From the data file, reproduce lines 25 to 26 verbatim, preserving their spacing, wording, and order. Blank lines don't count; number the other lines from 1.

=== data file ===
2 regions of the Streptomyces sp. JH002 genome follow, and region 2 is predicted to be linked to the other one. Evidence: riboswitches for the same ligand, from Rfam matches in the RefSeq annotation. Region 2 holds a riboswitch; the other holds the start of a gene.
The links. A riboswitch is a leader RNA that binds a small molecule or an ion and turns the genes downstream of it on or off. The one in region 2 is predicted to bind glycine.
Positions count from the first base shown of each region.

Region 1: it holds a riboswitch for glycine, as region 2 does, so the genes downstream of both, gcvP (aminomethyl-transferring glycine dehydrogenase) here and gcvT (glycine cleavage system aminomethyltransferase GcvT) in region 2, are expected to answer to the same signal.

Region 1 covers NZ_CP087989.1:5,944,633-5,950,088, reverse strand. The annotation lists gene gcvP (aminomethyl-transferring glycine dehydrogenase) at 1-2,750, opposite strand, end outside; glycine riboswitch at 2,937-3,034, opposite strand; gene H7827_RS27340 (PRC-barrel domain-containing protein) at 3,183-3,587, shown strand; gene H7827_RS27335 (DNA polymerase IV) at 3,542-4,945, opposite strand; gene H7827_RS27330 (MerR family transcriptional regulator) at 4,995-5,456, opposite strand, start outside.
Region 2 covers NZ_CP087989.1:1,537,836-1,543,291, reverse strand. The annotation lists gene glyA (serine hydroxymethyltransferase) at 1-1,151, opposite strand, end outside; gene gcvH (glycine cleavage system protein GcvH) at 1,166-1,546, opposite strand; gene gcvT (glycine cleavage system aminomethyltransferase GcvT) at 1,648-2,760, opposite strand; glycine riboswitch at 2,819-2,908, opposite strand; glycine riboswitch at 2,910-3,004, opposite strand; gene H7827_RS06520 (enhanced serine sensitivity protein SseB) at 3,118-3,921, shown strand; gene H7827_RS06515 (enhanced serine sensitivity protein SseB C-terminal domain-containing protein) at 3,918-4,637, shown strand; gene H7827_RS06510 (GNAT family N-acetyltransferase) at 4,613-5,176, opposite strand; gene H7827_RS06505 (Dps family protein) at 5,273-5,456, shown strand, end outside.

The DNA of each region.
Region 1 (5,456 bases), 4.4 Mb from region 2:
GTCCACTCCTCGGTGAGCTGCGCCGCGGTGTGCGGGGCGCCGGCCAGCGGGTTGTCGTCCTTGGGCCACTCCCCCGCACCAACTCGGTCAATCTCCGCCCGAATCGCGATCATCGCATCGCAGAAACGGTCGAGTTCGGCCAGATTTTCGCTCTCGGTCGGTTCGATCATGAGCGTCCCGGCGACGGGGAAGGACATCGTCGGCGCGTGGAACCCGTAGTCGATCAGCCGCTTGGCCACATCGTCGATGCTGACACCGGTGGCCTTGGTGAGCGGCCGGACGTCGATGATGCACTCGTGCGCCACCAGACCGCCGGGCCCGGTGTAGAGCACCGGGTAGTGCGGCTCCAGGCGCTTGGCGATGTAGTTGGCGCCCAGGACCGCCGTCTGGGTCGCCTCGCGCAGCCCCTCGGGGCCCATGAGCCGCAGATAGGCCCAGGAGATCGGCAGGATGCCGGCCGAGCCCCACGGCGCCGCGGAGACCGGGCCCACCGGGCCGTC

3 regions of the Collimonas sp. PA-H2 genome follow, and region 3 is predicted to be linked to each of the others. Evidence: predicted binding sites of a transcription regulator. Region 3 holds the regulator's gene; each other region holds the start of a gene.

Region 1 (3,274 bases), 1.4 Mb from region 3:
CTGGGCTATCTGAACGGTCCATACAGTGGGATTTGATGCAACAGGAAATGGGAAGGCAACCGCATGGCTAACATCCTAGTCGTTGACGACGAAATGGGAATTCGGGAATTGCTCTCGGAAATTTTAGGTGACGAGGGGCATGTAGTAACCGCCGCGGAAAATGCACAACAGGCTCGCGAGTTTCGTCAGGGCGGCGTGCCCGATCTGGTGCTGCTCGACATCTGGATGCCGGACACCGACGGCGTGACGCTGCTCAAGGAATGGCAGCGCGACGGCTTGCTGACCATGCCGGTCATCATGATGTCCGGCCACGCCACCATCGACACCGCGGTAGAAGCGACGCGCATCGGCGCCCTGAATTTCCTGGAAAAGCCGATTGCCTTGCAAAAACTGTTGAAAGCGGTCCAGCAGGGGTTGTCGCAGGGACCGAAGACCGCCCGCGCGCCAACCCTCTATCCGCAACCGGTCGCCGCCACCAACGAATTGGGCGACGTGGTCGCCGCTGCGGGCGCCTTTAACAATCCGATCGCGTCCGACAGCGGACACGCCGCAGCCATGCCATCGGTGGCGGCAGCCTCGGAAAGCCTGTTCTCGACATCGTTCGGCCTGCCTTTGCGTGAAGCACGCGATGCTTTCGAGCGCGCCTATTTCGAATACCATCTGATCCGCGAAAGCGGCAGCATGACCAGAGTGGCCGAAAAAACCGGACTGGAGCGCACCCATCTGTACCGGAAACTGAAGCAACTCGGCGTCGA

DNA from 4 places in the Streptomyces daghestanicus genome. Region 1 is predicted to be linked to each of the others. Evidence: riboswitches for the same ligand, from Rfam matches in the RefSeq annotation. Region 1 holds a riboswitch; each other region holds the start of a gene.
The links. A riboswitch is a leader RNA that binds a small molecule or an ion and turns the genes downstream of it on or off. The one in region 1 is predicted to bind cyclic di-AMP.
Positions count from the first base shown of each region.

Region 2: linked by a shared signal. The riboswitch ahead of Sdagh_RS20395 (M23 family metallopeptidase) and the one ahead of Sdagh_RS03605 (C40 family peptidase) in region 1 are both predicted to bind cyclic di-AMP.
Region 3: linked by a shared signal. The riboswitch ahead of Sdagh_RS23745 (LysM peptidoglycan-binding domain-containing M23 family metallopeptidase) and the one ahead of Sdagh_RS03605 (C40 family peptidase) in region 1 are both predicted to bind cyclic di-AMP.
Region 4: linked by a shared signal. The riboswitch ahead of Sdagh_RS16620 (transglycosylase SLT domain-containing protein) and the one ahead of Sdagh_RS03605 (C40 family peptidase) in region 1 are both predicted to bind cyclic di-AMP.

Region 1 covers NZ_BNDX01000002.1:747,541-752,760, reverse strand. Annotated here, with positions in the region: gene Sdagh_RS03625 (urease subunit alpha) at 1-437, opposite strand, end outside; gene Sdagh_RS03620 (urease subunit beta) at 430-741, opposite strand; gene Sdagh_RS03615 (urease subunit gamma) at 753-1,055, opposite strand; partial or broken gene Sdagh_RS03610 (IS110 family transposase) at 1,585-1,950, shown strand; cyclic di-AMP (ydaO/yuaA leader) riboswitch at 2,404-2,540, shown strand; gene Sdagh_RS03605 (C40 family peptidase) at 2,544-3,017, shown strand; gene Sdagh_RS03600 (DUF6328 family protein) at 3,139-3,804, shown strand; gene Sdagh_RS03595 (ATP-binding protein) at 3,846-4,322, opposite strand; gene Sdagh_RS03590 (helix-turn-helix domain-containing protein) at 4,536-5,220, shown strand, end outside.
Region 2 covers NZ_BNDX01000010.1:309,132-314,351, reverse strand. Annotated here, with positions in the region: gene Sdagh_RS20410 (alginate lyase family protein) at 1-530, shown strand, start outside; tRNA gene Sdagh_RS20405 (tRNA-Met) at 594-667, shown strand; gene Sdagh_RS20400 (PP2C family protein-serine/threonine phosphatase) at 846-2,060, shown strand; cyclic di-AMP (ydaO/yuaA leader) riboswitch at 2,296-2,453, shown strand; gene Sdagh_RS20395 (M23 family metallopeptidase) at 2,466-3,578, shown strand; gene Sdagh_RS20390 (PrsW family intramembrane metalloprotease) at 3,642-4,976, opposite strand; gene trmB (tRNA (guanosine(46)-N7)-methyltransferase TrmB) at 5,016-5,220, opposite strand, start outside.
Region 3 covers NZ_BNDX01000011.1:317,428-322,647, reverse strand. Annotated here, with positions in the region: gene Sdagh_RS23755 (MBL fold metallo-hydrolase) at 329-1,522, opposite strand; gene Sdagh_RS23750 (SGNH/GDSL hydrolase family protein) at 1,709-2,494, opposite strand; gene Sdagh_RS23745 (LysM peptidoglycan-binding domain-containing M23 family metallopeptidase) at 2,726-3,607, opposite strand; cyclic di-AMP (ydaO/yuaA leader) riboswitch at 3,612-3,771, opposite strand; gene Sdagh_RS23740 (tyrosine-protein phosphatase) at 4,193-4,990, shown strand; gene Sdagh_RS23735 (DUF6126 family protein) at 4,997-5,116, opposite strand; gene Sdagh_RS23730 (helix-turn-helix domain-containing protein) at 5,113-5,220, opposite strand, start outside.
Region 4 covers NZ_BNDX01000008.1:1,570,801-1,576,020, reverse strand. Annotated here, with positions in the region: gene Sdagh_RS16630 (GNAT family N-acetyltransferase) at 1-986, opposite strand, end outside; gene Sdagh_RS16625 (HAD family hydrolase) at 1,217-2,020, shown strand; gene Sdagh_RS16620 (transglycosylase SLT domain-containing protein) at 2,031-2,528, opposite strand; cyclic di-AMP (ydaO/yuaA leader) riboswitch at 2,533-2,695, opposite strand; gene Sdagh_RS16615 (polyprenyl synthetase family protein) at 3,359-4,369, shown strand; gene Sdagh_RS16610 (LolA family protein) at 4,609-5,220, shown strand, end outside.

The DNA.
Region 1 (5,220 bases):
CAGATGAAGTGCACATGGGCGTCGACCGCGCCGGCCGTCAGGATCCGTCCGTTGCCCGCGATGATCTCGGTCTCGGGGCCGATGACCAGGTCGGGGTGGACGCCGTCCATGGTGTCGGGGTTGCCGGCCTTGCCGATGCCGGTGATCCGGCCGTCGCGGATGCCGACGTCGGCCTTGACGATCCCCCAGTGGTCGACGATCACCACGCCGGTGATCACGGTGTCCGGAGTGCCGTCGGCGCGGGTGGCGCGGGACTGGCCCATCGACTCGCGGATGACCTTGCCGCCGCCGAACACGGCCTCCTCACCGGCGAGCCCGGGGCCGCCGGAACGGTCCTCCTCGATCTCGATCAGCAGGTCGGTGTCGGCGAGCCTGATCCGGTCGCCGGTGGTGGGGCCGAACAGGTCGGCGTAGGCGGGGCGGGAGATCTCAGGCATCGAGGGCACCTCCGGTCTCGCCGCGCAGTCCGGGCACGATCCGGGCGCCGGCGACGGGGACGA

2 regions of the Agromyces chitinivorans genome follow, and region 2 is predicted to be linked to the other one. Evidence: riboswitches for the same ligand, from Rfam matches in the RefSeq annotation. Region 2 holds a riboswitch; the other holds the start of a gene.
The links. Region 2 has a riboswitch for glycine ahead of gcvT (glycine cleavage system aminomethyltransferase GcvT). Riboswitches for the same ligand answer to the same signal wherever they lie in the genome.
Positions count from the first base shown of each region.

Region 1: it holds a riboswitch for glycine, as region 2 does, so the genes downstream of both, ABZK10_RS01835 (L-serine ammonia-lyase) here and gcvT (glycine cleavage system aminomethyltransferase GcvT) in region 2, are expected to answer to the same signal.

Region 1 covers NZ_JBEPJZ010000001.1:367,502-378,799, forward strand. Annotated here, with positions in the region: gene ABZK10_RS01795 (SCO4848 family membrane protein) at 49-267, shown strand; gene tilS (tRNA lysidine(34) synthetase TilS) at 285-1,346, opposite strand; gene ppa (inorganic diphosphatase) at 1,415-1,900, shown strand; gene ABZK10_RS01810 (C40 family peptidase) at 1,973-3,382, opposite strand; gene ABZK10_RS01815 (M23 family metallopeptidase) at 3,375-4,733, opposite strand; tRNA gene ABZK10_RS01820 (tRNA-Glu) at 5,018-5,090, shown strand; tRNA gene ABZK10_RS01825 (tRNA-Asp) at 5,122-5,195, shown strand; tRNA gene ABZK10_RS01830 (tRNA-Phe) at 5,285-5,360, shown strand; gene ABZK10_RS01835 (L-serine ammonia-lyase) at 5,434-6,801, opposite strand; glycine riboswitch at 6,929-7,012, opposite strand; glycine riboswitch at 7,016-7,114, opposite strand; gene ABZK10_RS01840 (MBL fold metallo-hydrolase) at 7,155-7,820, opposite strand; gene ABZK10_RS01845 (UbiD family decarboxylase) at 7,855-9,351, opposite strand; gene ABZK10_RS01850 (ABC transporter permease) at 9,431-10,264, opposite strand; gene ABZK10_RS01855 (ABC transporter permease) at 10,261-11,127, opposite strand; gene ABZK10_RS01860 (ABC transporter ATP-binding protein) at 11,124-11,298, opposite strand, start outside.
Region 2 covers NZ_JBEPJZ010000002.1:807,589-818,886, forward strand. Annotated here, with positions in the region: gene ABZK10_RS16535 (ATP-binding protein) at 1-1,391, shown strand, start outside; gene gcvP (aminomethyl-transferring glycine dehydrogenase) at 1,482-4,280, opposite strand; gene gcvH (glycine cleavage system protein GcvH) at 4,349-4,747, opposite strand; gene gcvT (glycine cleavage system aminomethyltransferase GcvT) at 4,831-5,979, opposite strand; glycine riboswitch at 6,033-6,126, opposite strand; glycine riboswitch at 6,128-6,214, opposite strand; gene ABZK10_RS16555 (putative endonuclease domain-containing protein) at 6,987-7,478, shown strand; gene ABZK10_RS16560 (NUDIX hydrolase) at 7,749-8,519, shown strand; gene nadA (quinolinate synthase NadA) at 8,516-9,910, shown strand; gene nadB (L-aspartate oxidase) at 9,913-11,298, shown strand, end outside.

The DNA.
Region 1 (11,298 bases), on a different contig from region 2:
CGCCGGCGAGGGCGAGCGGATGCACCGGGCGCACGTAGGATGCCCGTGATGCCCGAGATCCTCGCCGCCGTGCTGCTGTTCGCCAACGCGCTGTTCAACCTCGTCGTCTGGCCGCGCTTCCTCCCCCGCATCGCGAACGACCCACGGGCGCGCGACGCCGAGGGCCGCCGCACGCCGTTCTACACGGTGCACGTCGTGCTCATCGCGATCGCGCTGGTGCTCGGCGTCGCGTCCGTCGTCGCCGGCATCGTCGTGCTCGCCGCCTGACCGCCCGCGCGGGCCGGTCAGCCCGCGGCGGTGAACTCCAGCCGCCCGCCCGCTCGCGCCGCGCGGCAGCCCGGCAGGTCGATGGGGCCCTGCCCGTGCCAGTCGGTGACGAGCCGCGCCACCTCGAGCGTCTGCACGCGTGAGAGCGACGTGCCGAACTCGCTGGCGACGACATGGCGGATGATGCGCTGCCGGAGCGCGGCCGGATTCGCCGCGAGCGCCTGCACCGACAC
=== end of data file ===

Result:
CAGATGAAGTGCACATGGGCGTCGACCGCGCCGGCCGTCAGGATCCGTCCGTTGCCCGCGATGATCTCGGTCTCGGGGCCGATGACCAGGTCGGGGTGGACGCCGTCCATGGTGTCGGGGTTGCCGGCCTTGCCGATGCCGGTGATCCGGCCGTCGCGGATGCCGACGTCGGCCTTGACGATCCCCCAGTGGTCGACGATCACCACGCCGGTGATCACGGTGTCCGGAGTGCCGTCGGCGCGGGTGGCGCGGGACTGGCCCATCGACTCGCGGATGACCTTGCCGCCGCCGAACACGGCCTCCTCACCGGCGAGCCCGGGGCCGCCGGAACGGTCCTCCTCGATCTCGATCAGCAGGTCGGTGTCGGCGAGCCTGATCCGGTCGCCGGTGGTGGGGCCGAACAGGTCGGCGTAGGCGGGGCGGGAGATCTCAGGCATCGAGGGCACCTCCGGTCTCGCCGCGCAGTCCGGGCACGATCCGGGCGCCGGCGACGGGGACGA

2 regions of the Agromyces chitinivorans genome follow, and region 2 is predicted to be linked to the other one. Evidence: riboswitches for the same ligand, from Rfam matches in the RefSeq annotation. Region 2 holds a riboswitch; the other holds the start of a gene.